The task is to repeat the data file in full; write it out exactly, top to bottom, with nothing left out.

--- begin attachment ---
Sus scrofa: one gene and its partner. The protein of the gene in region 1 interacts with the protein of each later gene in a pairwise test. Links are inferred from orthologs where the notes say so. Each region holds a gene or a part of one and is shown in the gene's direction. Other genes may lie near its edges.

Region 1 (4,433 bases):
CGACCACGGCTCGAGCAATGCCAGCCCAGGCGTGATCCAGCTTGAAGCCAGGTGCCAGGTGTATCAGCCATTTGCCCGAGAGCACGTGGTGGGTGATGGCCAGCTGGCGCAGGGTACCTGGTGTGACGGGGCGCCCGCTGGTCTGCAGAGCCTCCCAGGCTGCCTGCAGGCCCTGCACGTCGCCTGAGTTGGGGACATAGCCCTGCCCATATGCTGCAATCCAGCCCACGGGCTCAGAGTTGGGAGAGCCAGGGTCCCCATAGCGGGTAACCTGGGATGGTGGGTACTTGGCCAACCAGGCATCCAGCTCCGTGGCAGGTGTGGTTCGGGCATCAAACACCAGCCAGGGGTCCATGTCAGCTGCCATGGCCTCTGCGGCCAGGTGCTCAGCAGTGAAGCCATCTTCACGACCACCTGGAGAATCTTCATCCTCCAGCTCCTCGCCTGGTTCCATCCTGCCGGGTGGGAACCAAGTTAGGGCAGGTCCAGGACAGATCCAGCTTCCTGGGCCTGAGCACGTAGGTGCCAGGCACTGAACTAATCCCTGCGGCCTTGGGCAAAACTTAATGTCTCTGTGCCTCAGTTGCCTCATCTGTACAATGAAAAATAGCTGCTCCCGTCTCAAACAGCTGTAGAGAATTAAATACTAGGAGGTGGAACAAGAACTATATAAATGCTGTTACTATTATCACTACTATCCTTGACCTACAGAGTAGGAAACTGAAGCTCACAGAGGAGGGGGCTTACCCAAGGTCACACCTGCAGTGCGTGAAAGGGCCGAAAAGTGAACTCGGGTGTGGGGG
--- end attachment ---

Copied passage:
Sus scrofa: one gene and its partner. The protein of the gene in region 1 interacts with the protein of each later gene in a pairwise test. Links are inferred from orthologs where the notes say so. Each region holds a gene or a part of one and is shown in the gene's direction. Other genes may lie near its edges.

Region 1 (4,433 bases):
CGACCACGGCTCGAGCAATGCCAGCCCAGGCGTGATCCAGCTTGAAGCCAGGTGCCAGGTGTATCAGCCATTTGCCCGAGAGCACGTGGTGGGTGATGGCCAGCTGGCGCAGGGTACCTGGTGTGACGGGGCGCCCGCTGGTCTGCAGAGCCTCCCAGGCTGCCTGCAGGCCCTGCACGTCGCCTGAGTTGGGGACATAGCCCTGCCCATATGCTGCAATCCAGCCCACGGGCTCAGAGTTGGGAGAGCCAGGGTCCCCATAGCGGGTAACCTGGGATGGTGGGTACTTGGCCAACCAGGCATCCAGCTCCGTGGCAGGTGTGGTTCGGGCATCAAACACCAGCCAGGGGTCCATGTCAGCTGCCATGGCCTCTGCGGCCAGGTGCTCAGCAGTGAAGCCATCTTCACGACCACCTGGAGAATCTTCATCCTCCAGCTCCTCGCCTGGTTCCATCCTGCCGGGTGGGAACCAAGTTAGGGCAGGTCCAGGACAGATCCAGCTTCCTGGGCCTGAGCACGTAGGTGCCAGGCACTGAACTAATCCCTGCGGCCTTGGGCAAAACTTAATGTCTCTGTGCCTCAGTTGCCTCATCTGTACAATGAAAAATAGCTGCTCCCGTCTCAAACAGCTGTAGAGAATTAAATACTAGGAGGTGGAACAAGAACTATATAAATGCTGTTACTATTATCACTACTATCCTTGACCTACAGAGTAGGAAACTGAAGCTCACAGAGGAGGGGGCTTACCCAAGGTCACACCTGCAGTGCGTGAAAGGGCCGAAAAGTGAACTCGGGTGTGGGGG